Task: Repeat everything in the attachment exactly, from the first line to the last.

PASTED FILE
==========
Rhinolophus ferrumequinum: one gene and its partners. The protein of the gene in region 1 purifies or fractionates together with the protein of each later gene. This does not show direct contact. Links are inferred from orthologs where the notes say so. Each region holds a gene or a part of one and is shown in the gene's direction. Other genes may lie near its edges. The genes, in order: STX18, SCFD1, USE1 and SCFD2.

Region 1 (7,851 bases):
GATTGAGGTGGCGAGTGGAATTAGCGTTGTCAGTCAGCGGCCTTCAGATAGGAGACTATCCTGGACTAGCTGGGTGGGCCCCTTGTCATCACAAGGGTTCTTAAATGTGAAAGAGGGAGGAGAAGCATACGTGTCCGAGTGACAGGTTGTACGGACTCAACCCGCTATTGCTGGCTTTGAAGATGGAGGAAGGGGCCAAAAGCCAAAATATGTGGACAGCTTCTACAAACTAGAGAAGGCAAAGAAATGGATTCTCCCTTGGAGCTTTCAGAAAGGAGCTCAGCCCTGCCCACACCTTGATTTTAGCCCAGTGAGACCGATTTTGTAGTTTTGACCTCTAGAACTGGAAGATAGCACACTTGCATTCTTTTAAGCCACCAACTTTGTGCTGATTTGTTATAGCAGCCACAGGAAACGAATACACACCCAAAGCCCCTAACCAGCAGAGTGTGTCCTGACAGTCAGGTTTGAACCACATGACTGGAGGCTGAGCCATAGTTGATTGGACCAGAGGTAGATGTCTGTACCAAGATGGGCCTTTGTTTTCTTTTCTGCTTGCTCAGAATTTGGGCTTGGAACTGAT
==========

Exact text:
Rhinolophus ferrumequinum: one gene and its partners. The protein of the gene in region 1 purifies or fractionates together with the protein of each later gene. This does not show direct contact. Links are inferred from orthologs where the notes say so. Each region holds a gene or a part of one and is shown in the gene's direction. Other genes may lie near its edges. The genes, in order: STX18, SCFD1, USE1 and SCFD2.

Region 1 (7,851 bases):
GATTGAGGTGGCGAGTGGAATTAGCGTTGTCAGTCAGCGGCCTTCAGATAGGAGACTATCCTGGACTAGCTGGGTGGGCCCCTTGTCATCACAAGGGTTCTTAAATGTGAAAGAGGGAGGAGAAGCATACGTGTCCGAGTGACAGGTTGTACGGACTCAACCCGCTATTGCTGGCTTTGAAGATGGAGGAAGGGGCCAAAAGCCAAAATATGTGGACAGCTTCTACAAACTAGAGAAGGCAAAGAAATGGATTCTCCCTTGGAGCTTTCAGAAAGGAGCTCAGCCCTGCCCACACCTTGATTTTAGCCCAGTGAGACCGATTTTGTAGTTTTGACCTCTAGAACTGGAAGATAGCACACTTGCATTCTTTTAAGCCACCAACTTTGTGCTGATTTGTTATAGCAGCCACAGGAAACGAATACACACCCAAAGCCCCTAACCAGCAGAGTGTGTCCTGACAGTCAGGTTTGAACCACATGACTGGAGGCTGAGCCATAGTTGATTGGACCAGAGGTAGATGTCTGTACCAAGATGGGCCTTTGTTTTCTTTTCTGCTTGCTCAGAATTTGGGCTTGGAACTGAT